ind this was considered good confirmatory evidence. Another 
nstance occurred at Waima where a member of the mission 
:ook me to see a woman w^ho believed she was the victim of 
1 sorcerer. Her account was that she went out one night and 
that she was taken by the hand, and in consequence she was 
now sick. It w^as impossible to understand who or what took 
tier by the hand. At times it seemed to have been a real 
man ; at other times only a sort of invisible ''spirit " belonging 
to a man, presumably the sorcerer. She was really ill and 
had been very constipated, her breath was offensive and her 
tongue foul. I advised a brisk purgative and moral suasion 
and later I heard that she had recovered.' 


There are hunting, fishing and planting experts, and it 
is noteworthy that there are specialists for coconuts and 
bananas, and perhaps for other crops. There are also rain 
experts, and formerly there were war experts, and in all 
these departments of knowledge, the art and practice is 
usually passed from father to son\ It appeared that experts 
never asked for presents, or demanded payment for their 

^ Much of what has been said of experts among the Roro-speaking tribes 
dually applies to their neighbours of Mekeo, thus one family, that of \.\itjda chief 
3f Inawae Ikoiko, a small weak clan, has for generations had power over the 
veather and is firmly believed to be able to produce rain at will. 

19 — 2 

292 The Roro-speaking Tribes 

services, but presents were made them on appropriate occasions 
by those who would profit by their efforts. 

Before arranging a big hunt the wallaby expert called 
itpiinahauna is consulted ; he fixes the date, some time before 
which the villagers, each one carrying his nets, meet in front 
of his house, and there pile their nets in a heap. A coconut 
is placed on the nets and the expert breaks this with a single 
blow of a wooden club. A fire has been burning on the 
verandah and the expert carries the cinders from this fire to 
the place where it is expected the hunting will begin. If, for 
any reason, the hunt is postponed the cinders are scattered as 
a sign that the hunt will not take place. For about a week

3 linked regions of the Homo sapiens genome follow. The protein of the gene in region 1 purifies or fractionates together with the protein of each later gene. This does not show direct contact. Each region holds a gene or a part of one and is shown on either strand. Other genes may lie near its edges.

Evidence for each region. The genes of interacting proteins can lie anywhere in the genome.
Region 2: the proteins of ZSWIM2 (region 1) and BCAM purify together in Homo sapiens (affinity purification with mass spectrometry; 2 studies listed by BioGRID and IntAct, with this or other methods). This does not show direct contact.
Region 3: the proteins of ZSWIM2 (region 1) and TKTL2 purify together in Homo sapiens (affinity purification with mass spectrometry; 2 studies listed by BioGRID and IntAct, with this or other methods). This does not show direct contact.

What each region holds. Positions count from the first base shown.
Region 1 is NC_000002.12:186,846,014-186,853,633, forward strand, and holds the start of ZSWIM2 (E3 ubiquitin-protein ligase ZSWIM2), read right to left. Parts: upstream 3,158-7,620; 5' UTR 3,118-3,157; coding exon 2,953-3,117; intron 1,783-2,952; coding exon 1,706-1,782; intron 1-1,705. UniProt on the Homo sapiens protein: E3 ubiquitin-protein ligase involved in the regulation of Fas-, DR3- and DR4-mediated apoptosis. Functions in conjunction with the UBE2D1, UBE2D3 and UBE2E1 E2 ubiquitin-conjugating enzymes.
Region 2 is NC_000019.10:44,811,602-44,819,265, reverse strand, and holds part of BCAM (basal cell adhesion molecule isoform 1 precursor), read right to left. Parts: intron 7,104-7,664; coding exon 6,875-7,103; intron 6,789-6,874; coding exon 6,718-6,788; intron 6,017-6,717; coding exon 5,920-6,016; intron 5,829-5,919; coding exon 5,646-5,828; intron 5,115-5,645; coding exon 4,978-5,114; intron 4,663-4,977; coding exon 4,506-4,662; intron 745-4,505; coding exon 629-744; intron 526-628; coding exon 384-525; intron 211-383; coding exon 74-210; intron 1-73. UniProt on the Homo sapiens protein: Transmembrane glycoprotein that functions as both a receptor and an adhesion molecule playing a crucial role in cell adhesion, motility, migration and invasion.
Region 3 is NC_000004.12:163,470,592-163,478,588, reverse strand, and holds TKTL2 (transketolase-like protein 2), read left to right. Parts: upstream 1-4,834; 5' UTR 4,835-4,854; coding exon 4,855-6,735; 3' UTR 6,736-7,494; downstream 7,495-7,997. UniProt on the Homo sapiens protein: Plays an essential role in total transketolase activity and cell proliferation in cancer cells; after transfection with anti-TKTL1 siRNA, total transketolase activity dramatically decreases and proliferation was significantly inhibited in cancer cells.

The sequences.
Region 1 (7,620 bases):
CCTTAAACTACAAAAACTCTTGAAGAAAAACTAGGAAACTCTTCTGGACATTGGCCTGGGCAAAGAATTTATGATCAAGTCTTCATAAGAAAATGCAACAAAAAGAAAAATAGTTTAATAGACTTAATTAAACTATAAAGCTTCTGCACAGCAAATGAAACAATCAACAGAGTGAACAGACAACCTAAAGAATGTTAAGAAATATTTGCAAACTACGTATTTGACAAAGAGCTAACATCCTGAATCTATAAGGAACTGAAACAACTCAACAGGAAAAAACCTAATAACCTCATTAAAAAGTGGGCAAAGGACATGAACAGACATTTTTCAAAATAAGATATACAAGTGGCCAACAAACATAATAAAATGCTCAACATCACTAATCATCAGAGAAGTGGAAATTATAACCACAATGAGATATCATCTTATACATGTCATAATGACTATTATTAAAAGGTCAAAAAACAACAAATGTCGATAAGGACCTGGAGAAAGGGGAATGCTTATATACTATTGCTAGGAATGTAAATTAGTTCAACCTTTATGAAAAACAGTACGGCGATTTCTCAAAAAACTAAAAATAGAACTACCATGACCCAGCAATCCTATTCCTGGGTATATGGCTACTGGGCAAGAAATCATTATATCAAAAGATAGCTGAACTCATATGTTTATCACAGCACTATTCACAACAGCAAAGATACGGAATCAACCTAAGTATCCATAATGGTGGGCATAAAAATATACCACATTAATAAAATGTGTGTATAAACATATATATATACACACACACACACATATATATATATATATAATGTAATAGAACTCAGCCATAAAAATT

the expert daily visits the place where the hunt is to begin, 
and here he burns certain roots supposed to have the power 
of attracting game\ 

Not only is cohabitation forbidden to the expert, but he 
may not eat food cooked by his wife or any other woman, 
he may not eat yams, nor the flesh of wallaby, nor pig, though 
he may eat the flesh of the kangaroo-rat and drink the milk 
of unripe coconuts which have been more or less roasted. 
The day before the hunt the expert, if he lives in a coastal 
village, washes himself in sea water, but inland fresh water 
may be used. At night a number of fires are lit, about 
a couple of miles from where the drive is to begin 
and here the hunters meet and thrust their spears into 
the ground. Each man brings with him his net which will 
form a portion of the wall of netting into which the game 
will be driven". The men form a rough semicircle facing the 
direction in which the game will be driven, and the nets are 
placed on the ground around the expert who stands with his 
spear thrust into the ground, rather in front of the hunters, 

1 Father Cochard, to whom I am indebted for the greater part of the account 
of the procedure of the wallaby expert given here, stated that at least one of these 
roots is smoked as a love charm, and used as a stimulant preliminary to warfare. 

2 The big communal hunts of this part of the country are carefully organized 
attempts to drive all the game scattered over a considerable area against a wall of 
netting which is perhaps a couple of hundred yards long. This stop net consists 
of a number of lengths of netting, the ends of which overlap each other. Rattles, 
made of the shells of the nuts of Pangiuin ediile, are tied to the nets, and to the 
stakes supporting them, and a number of men armed with spears and small portable 
pig nets mounted on cane hoops, hide in the bushes on each side of the stop net. 
When an animal is driven into the net the men who are hidden rush out and 
spear it ; usually this is not difficult, but it was pointed out that well-grown pigs 
would sometimes charge through the net or even disentangle themselves and turn